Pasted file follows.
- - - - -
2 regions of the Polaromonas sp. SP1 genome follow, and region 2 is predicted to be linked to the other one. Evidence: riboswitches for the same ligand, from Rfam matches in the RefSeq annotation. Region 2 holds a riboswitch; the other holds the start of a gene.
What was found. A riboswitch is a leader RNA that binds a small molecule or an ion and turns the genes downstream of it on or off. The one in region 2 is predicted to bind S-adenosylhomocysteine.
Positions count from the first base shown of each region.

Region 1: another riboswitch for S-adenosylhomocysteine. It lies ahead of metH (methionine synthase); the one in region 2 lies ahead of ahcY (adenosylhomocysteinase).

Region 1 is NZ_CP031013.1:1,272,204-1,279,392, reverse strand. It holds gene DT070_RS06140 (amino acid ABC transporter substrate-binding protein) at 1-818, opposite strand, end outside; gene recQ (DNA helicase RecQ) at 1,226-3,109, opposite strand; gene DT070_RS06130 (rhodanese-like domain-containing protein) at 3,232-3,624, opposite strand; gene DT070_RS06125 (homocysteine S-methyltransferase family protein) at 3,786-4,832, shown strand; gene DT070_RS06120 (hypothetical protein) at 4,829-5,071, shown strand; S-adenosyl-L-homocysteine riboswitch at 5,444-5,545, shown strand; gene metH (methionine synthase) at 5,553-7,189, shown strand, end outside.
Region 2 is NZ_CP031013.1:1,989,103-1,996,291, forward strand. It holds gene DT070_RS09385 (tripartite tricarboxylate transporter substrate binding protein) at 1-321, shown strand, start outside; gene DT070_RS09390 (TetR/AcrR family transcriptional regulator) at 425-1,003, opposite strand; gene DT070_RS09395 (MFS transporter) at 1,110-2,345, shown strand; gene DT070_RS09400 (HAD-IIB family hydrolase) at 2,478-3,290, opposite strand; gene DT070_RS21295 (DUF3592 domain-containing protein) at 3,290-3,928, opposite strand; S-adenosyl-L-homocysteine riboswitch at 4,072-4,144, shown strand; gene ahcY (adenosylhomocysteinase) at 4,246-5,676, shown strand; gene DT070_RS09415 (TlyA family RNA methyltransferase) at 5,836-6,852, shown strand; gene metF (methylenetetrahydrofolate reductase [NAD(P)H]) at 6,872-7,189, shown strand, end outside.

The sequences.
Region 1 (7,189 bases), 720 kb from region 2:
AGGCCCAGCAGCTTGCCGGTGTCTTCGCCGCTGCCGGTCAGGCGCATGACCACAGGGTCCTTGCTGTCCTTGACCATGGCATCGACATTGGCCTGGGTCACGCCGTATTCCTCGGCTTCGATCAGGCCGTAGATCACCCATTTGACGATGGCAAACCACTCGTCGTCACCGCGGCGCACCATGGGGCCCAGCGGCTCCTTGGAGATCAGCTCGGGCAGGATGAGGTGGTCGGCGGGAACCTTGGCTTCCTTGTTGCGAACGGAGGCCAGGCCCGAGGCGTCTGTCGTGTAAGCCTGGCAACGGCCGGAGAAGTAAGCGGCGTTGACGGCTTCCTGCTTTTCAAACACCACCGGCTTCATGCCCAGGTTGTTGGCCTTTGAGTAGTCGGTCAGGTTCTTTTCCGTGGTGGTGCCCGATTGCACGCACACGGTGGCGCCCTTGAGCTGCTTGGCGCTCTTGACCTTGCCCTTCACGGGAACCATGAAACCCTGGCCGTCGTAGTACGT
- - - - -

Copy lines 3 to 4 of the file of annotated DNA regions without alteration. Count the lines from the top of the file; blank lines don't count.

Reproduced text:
Positions count from the first base shown of each region.

Region 1: another riboswitch for S-adenosylhomocysteine. It lies ahead of metH (methionine synthase); the one in region 2 lies ahead of ahcY (adenosylhomocysteinase).